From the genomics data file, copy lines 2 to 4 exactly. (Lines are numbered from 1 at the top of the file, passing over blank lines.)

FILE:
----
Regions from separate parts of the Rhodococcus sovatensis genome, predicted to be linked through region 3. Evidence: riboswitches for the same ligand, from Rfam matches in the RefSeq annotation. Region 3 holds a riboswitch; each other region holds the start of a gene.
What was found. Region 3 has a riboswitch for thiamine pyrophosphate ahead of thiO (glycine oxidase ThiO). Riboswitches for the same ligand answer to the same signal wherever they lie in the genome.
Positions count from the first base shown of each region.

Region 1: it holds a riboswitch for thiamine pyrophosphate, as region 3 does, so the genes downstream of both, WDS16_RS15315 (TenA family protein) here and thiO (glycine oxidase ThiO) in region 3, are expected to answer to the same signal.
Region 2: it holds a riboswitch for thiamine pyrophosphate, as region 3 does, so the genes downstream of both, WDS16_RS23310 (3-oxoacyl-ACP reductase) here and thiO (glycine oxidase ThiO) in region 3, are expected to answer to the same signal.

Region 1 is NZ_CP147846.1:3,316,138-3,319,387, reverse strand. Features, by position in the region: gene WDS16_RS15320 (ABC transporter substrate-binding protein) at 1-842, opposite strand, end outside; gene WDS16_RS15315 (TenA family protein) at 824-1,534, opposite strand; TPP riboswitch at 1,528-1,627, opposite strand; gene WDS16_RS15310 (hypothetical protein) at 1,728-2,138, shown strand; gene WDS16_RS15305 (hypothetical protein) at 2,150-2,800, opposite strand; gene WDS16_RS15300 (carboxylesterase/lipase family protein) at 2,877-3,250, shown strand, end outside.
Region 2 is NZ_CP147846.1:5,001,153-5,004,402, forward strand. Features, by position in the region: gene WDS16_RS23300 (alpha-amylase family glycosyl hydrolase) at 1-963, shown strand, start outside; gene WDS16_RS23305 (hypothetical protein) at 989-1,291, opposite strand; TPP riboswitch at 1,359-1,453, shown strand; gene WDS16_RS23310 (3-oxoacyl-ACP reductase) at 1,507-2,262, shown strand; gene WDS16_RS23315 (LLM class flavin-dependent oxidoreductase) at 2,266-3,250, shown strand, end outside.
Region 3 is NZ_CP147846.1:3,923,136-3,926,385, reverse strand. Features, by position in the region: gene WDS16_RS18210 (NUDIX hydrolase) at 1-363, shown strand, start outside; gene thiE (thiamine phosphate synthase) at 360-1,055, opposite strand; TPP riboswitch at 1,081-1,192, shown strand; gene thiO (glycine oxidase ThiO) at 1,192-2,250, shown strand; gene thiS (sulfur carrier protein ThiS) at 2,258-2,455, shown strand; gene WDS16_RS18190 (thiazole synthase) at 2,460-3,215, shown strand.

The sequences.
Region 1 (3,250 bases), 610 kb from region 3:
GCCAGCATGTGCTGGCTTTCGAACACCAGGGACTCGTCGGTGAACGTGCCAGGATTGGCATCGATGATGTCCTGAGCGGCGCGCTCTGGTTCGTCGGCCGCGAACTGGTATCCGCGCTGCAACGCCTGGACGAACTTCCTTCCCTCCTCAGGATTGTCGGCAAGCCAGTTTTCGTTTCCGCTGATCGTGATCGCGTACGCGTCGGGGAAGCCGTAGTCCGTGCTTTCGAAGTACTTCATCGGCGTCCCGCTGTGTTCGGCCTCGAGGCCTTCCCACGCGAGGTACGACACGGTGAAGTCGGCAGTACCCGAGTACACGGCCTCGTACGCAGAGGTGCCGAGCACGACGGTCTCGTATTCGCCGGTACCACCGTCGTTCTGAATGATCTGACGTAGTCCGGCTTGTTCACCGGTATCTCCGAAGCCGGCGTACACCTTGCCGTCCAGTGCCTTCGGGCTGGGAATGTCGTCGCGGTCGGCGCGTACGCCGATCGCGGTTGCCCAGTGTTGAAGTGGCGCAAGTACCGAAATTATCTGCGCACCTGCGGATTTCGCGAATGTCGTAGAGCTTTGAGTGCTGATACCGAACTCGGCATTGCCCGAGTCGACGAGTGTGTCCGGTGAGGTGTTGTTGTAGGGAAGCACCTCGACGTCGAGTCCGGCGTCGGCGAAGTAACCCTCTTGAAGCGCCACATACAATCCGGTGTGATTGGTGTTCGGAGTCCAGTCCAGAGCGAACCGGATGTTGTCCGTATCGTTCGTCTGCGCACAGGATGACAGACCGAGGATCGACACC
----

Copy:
What was found. Region 3 has a riboswitch for thiamine pyrophosphate ahead of thiO (glycine oxidase ThiO). Riboswitches for the same ligand answer to the same signal wherever they lie in the genome.
Positions count from the first base shown of each region.

Region 1: it holds a riboswitch for thiamine pyrophosphate, as region 3 does, so the genes downstream of both, WDS16_RS15315 (TenA family protein) here and thiO (glycine oxidase ThiO) in region 3, are expected to answer to the same signal.